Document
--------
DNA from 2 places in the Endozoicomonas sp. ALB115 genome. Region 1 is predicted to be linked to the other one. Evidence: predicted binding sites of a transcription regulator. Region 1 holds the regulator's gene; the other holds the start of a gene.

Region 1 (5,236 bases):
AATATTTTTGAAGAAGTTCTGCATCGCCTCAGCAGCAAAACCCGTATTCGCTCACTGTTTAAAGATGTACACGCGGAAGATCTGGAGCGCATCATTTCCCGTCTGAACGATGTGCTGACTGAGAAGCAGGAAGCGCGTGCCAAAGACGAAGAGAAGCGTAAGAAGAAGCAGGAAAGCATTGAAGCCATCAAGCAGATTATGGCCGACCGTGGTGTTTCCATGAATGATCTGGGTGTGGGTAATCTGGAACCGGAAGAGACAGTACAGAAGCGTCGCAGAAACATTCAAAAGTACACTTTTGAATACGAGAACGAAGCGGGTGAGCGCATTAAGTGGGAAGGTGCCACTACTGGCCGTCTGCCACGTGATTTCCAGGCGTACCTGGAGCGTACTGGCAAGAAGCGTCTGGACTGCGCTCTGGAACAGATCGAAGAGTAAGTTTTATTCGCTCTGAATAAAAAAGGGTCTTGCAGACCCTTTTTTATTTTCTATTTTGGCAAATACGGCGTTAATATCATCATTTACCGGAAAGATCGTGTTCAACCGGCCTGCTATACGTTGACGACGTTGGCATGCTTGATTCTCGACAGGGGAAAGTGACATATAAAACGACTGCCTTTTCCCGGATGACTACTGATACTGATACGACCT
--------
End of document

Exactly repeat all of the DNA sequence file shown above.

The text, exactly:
DNA from 2 places in the Endozoicomonas sp. ALB115 genome. Region 1 is predicted to be linked to the other one. Evidence: predicted binding sites of a transcription regulator. Region 1 holds the regulator's gene; the other holds the start of a gene.

Region 1 (5,236 bases):
AATATTTTTGAAGAAGTTCTGCATCGCCTCAGCAGCAAAACCCGTATTCGCTCACTGTTTAAAGATGTACACGCGGAAGATCTGGAGCGCATCATTTCCCGTCTGAACGATGTGCTGACTGAGAAGCAGGAAGCGCGTGCCAAAGACGAAGAGAAGCGTAAGAAGAAGCAGGAAAGCATTGAAGCCATCAAGCAGATTATGGCCGACCGTGGTGTTTCCATGAATGATCTGGGTGTGGGTAATCTGGAACCGGAAGAGACAGTACAGAAGCGTCGCAGAAACATTCAAAAGTACACTTTTGAATACGAGAACGAAGCGGGTGAGCGCATTAAGTGGGAAGGTGCCACTACTGGCCGTCTGCCACGTGATTTCCAGGCGTACCTGGAGCGTACTGGCAAGAAGCGTCTGGACTGCGCTCTGGAACAGATCGAAGAGTAAGTTTTATTCGCTCTGAATAAAAAAGGGTCTTGCAGACCCTTTTTTATTTTCTATTTTGGCAAATACGGCGTTAATATCATCATTTACCGGAAAGATCGTGTTCAACCGGCCTGCTATACGTTGACGACGTTGGCATGCTTGATTCTCGACAGGGGAAAGTGACATATAAAACGACTGCCTTTTCCCGGATGACTACTGATACTGATACGACCT